by Pat Schneider
Only once in every twenty-four hours the train comes through
my town—in the dark, still center of the night. Sometimes I am
awake to hear it, its wail a long sound-tunnel back to another
time, another place.
1934. Early March in southern Missouri, northern Arkansas.
The air cold, the night wind hard in the open doorway of a
boxcar headed south toward Louisiana.
My mother told me this in the winter of her dying. Always
she said my father was just no good—her Ozark accent persisting
to the end: a woman warshed and rinched the clothes. A man
who didn't treat a woman right was just no good.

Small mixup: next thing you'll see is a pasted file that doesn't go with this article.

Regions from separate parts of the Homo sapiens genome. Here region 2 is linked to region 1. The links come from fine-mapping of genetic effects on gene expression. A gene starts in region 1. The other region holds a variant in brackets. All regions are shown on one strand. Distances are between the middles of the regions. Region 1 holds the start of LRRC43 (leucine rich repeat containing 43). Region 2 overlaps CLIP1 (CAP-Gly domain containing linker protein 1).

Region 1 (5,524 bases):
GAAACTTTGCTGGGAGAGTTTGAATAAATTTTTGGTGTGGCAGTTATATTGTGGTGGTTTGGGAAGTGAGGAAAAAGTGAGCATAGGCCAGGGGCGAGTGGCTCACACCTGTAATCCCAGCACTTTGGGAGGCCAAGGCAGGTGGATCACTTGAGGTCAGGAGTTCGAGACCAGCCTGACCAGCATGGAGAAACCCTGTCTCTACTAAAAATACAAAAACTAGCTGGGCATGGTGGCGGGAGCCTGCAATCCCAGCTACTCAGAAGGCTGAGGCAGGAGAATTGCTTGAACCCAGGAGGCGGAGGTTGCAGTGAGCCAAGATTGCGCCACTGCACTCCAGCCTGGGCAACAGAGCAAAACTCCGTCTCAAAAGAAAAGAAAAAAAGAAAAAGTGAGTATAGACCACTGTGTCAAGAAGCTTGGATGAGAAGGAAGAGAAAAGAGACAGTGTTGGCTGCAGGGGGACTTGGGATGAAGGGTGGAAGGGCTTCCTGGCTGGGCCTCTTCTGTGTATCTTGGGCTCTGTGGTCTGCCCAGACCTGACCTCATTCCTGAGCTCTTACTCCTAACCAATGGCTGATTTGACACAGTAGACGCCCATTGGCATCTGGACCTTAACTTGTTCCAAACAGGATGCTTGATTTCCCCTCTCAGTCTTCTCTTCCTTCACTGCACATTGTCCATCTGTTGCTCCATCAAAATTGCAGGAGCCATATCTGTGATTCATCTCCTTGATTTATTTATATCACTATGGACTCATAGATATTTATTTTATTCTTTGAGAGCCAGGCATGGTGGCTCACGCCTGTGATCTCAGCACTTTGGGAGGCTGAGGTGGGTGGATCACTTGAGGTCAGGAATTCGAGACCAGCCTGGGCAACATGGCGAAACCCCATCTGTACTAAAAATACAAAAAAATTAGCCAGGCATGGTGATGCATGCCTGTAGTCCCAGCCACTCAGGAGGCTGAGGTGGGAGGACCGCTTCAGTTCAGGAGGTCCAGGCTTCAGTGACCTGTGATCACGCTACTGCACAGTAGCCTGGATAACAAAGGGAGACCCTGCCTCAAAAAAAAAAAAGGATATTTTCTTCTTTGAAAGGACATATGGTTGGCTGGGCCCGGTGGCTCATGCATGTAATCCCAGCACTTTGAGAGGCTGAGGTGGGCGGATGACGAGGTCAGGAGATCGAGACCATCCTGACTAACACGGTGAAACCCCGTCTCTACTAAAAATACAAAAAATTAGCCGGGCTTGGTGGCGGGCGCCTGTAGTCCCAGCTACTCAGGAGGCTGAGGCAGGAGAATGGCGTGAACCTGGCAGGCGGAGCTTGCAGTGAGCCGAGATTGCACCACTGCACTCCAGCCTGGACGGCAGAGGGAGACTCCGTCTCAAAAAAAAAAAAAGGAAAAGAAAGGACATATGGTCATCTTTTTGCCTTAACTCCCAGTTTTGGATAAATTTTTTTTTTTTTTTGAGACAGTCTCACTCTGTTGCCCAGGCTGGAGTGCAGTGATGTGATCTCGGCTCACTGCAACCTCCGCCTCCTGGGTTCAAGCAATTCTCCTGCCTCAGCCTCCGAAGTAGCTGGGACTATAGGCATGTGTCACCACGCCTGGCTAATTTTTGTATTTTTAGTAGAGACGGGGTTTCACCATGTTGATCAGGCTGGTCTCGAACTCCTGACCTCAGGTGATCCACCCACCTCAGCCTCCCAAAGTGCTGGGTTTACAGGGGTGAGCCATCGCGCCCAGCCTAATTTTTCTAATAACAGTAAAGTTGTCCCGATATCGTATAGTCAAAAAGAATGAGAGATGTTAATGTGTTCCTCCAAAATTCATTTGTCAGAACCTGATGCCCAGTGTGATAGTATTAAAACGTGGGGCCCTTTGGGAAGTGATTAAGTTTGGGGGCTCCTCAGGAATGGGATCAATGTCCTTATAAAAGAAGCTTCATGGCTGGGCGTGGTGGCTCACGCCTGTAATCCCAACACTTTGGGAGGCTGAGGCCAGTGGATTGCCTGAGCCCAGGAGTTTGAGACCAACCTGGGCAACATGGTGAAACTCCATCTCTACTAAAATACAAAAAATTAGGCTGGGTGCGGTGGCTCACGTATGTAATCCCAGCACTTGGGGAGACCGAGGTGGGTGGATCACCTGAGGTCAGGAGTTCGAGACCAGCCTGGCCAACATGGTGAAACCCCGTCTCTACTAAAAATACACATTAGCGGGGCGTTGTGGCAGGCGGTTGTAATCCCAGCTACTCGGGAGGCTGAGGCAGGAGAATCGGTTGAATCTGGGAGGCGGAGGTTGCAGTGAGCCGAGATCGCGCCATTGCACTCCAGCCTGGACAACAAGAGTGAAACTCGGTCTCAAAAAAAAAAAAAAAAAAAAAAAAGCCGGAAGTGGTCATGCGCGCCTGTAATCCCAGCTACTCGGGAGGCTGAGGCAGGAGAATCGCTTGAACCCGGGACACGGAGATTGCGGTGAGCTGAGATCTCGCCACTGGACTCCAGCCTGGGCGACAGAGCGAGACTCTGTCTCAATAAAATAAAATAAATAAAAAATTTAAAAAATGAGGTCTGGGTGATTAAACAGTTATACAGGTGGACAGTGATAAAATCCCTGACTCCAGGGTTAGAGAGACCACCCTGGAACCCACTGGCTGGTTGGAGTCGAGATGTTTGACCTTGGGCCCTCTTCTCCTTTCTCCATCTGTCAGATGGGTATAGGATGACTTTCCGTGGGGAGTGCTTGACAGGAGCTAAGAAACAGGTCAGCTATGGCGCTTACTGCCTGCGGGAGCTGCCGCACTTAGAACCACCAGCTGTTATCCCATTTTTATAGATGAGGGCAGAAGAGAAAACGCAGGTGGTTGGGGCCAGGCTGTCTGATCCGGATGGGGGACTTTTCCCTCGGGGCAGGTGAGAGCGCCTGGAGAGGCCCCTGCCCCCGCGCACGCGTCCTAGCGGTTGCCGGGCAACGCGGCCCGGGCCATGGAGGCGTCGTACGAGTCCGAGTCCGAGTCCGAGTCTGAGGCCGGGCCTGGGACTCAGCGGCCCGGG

It was the heart of the Depression, she said. I never did tell this
to anyone—I was so ashamed. We wanted to go to see Papa and
Mama in the Socialist Colony down in Louisiana, but we didn't
have any money. So we rode the rails. One night a man in the
boxcar with us said, "If y'all know what's good for you, you'll jump
right now." We were scared; we jumped. And me six months pregnant
with you. Isn't that awful?
She lay very still then on her high hospital bed, the wedding
ring quilt she had pieced when her eyes were good pulled up
around her shoulders. What made me sad, listening to this story,
was the strangeness of my mother's not saying, He was just no
good. For the first time in her eighty-six years she said, He was
good to me then. I was cold, and we were sleeping on the ground. He
covered me with leaves. He covered her—covered me—with